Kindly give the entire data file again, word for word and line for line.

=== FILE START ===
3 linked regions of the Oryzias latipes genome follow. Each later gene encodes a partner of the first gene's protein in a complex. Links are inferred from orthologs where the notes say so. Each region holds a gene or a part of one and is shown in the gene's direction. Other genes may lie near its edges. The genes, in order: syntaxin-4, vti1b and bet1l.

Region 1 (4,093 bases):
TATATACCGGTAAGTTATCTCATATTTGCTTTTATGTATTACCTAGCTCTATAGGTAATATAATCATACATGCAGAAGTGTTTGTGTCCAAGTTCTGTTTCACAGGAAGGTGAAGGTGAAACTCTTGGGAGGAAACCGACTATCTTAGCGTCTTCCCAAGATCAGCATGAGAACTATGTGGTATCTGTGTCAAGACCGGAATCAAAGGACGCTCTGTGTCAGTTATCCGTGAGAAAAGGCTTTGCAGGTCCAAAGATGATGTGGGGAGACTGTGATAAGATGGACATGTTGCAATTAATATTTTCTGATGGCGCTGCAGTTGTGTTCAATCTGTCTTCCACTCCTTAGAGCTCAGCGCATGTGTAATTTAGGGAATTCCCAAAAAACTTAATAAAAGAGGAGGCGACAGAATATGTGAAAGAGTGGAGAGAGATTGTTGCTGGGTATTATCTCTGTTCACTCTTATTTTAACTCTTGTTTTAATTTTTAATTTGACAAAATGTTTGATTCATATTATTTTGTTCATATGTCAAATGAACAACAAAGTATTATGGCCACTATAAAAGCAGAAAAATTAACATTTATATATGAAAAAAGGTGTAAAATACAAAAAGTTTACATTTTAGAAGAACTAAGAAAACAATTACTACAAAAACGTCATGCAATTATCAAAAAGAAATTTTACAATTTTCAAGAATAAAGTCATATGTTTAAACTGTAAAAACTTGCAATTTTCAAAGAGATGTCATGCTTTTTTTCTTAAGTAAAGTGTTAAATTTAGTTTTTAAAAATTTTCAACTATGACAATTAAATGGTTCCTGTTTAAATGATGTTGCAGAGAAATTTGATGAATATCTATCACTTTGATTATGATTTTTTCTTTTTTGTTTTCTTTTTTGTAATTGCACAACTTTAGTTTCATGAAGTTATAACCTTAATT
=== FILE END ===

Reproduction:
3 linked regions of the Oryzias latipes genome follow. Each later gene encodes a partner of the first gene's protein in a complex. Links are inferred from orthologs where the notes say so. Each region holds a gene or a part of one and is shown in the gene's direction. Other genes may lie near its edges. The genes, in order: syntaxin-4, vti1b and bet1l.

Region 1 (4,093 bases):
TATATACCGGTAAGTTATCTCATATTTGCTTTTATGTATTACCTAGCTCTATAGGTAATATAATCATACATGCAGAAGTGTTTGTGTCCAAGTTCTGTTTCACAGGAAGGTGAAGGTGAAACTCTTGGGAGGAAACCGACTATCTTAGCGTCTTCCCAAGATCAGCATGAGAACTATGTGGTATCTGTGTCAAGACCGGAATCAAAGGACGCTCTGTGTCAGTTATCCGTGAGAAAAGGCTTTGCAGGTCCAAAGATGATGTGGGGAGACTGTGATAAGATGGACATGTTGCAATTAATATTTTCTGATGGCGCTGCAGTTGTGTTCAATCTGTCTTCCACTCCTTAGAGCTCAGCGCATGTGTAATTTAGGGAATTCCCAAAAAACTTAATAAAAGAGGAGGCGACAGAATATGTGAAAGAGTGGAGAGAGATTGTTGCTGGGTATTATCTCTGTTCACTCTTATTTTAACTCTTGTTTTAATTTTTAATTTGACAAAATGTTTGATTCATATTATTTTGTTCATATGTCAAATGAACAACAAAGTATTATGGCCACTATAAAAGCAGAAAAATTAACATTTATATATGAAAAAAGGTGTAAAATACAAAAAGTTTACATTTTAGAAGAACTAAGAAAACAATTACTACAAAAACGTCATGCAATTATCAAAAAGAAATTTTACAATTTTCAAGAATAAAGTCATATGTTTAAACTGTAAAAACTTGCAATTTTCAAAGAGATGTCATGCTTTTTTTCTTAAGTAAAGTGTTAAATTTAGTTTTTAAAAATTTTCAACTATGACAATTAAATGGTTCCTGTTTAAATGATGTTGCAGAGAAATTTGATGAATATCTATCACTTTGATTATGATTTTTTCTTTTTTGTTTTCTTTTTTGTAATTGCACAACTTTAGTTTCATGAAGTTATAACCTTAATT